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let’s not k.i.t.
by robert a. melos
pop culture

I used to be all about too much information. As a Realtor early on I discovered that buyers and sellers wanted to know everything they could about the market, and given even a little information they thought or acted as though they suddenly knew everything about real estate. Since people wanted to know about the market I would provide as much information as possible, usually more information than was necessary. I was a firm believer in providing an overabundance of information because I discovered if you give people enough information they will, metaphorically speaking, hang themselves.

I also was a person who didn’t believe in boundaries when it came to sharing what some think of as personal information. This concept came to me because I felt if you kept nothing secret than no one could blackmail you or hold anything over you in any way. The thought of blackmail came to mind at an early age for me, which should give you an idea of the dysfunctional atmosphere in which I was raised.

However, after the four year political campaign and the ensuing media coverage, I now am feeling inundated with TMI and need for it to stop. I don’t need to know that Hillary Clinton buys granny panties from Wal-Mart and Sarah Palin buys thongs from Victoria’s Secret. I don’t need to know that Larry King needs Viagra to keep his socks up.

Bob Dole helped convert me from my TMI fascination with his Viagra commercials. Here was an old man telling the world his wife hadn’t been sexually satisfied since the 1960s. I don’t know if I really needed to know about wrinkly old man sex. Sure, some day I’ll be a wrinkled old man, but until then I don’t need to experience it even if it is only in the image of himself naked in an excited state he planted in my mind while hocking those little blue pills.

From that time on I became less open to TMI. I don’t need to know that Paris Hilton is in search of a new Best Friend Forever. In fact, why are there still people out there interested in who Paris Hilton pals around with? Yet the moment the election was over, for a brief second, people stopped paying attention to politicians and shifted back to celebrities. Of course since the media has spent the last four years doggedly reporting on every aspect of the lives of every politician they’ve forgotten how to actually report on real news, so now they are dragging out the campaign and calling it the transition of power.

It isn’t that I don’t believe some of the stories are news, such as cabinet appointments, with the exception of the hoopla over Hillary Clinton possibly being offered Secretary of State. If she were to be the Secretary of State it would be news, but it really doesn’t warrant an episode of Larry King questioning whether or not she should be offered the position. Speculation isn’t news, and unfortunately speculation has become news according to CNN, Headline News, FoxNews and MSNBC.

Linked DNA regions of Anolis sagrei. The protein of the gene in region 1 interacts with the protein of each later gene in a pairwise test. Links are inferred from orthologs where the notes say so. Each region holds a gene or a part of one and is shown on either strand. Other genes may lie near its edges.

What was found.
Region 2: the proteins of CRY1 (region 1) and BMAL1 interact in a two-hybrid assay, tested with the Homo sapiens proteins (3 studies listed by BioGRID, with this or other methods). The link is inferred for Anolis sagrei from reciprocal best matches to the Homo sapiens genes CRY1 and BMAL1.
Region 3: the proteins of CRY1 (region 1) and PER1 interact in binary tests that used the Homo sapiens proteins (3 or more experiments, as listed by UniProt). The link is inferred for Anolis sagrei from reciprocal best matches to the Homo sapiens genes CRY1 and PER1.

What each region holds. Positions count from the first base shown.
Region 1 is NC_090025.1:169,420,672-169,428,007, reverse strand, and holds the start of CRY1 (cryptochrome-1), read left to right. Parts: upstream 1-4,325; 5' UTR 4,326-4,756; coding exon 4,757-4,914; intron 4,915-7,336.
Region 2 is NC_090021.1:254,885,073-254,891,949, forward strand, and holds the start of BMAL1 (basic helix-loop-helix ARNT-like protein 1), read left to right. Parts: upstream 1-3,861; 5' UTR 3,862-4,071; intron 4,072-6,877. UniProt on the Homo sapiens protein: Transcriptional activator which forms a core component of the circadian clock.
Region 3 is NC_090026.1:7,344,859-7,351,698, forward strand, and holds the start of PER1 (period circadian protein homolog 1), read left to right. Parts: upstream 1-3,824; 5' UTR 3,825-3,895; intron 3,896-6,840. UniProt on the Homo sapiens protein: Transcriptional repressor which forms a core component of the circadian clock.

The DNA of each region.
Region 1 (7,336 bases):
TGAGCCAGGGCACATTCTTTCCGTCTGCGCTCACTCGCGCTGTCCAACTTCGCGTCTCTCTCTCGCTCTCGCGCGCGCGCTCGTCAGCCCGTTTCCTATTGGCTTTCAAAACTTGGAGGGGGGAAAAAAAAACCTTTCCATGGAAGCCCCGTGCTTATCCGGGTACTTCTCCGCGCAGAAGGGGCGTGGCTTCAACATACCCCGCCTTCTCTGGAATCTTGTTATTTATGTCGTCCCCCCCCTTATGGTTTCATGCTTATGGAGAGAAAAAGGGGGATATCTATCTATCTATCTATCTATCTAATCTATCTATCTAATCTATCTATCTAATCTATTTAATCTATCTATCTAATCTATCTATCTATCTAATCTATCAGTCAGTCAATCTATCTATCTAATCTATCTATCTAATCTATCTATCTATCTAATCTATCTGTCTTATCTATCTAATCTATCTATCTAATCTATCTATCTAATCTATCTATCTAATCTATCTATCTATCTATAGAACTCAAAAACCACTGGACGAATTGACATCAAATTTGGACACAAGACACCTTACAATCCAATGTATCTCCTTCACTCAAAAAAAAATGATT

People like Nancy Grace, Greta Van Susteren, and Larry King all create speculation stories into hard news. To me this is just a step away from Entertainment Tonight, Hollywood Extra, Access Hollywood, and the likes. Since when has gossip become hard news? In all fairness to Nancy and Greta, they do report on hard news, in the beginning. It isn’t until the fifth or sixth week of dragging out the story of a mother who killed her children or a college girl who gets murdered on vacation in the Caribbean that it becomes a speculation piece and too much information.

After the past few years of being beaten over the head with this amount of information I’ve become saturated with TMI. It isn’t immunity to the overload of information; it’s more a point of drowning in the information. If I take in any more information on the habits of Barack Obama, John McCain, or Britney Spears I’m going to explode. So I’m becoming a bit of a recluse.

I have a friend who doesn’t own a television or computer. When he told me of this amazing lack of technology at first I thought it was bizarre to not own an instrument that would keep you in touch with the information super highway, but when I thought about it, after realizing how inundated I was by the TMI syndrome, I began to like the idea of being out of touch.

I already feel out of touch when young people talk about current film stars, because I don’t go to theaters any longer. They cost too much, I don’t like crowds, and Netflix has spoiled me for the real world of film viewing when I can get a DVD in my mailbox and watch it at my convenience. Sure I have to wait a few months until the films come to DVD, but given my sense of being out of touch by the time I hear about the film it already is on DVD.

Since I’m already starting to feel out of touch, maybe I can let this lack of information seep into other aspects of my life until I reach the point where I don’t know the name of the President of the United States, nor would I care, and I won’t know who Paris Hilton considers to be her BFF.


Robert is the author of the novels Cool Mint Blue, Melba Ridge, and the recently released The Adventures of Homosexual Man and Lesbian Lad; and the creator of the on-line comix Impure Thoughts found at his web site Inside R.A. Melos, as well as having been an on-line staff writer for QBliss where he had a monthly humor column, Maybe A Yip, Maybe A Yap. In his non-writing time, when he's not studying the metaphysical or creating a tarot deck, he sells real estate in Middlesex County New Jersey, hangs out with his dog Zeus, and spends time at the Pride Center of New Jersey in Highland Park, NJ, where he is on the Board of Trustees.

more about robert a. melos


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topic: pop culture
published: 10.17.07

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by robert a. melos
topic: pop culture
published: 8.28.06


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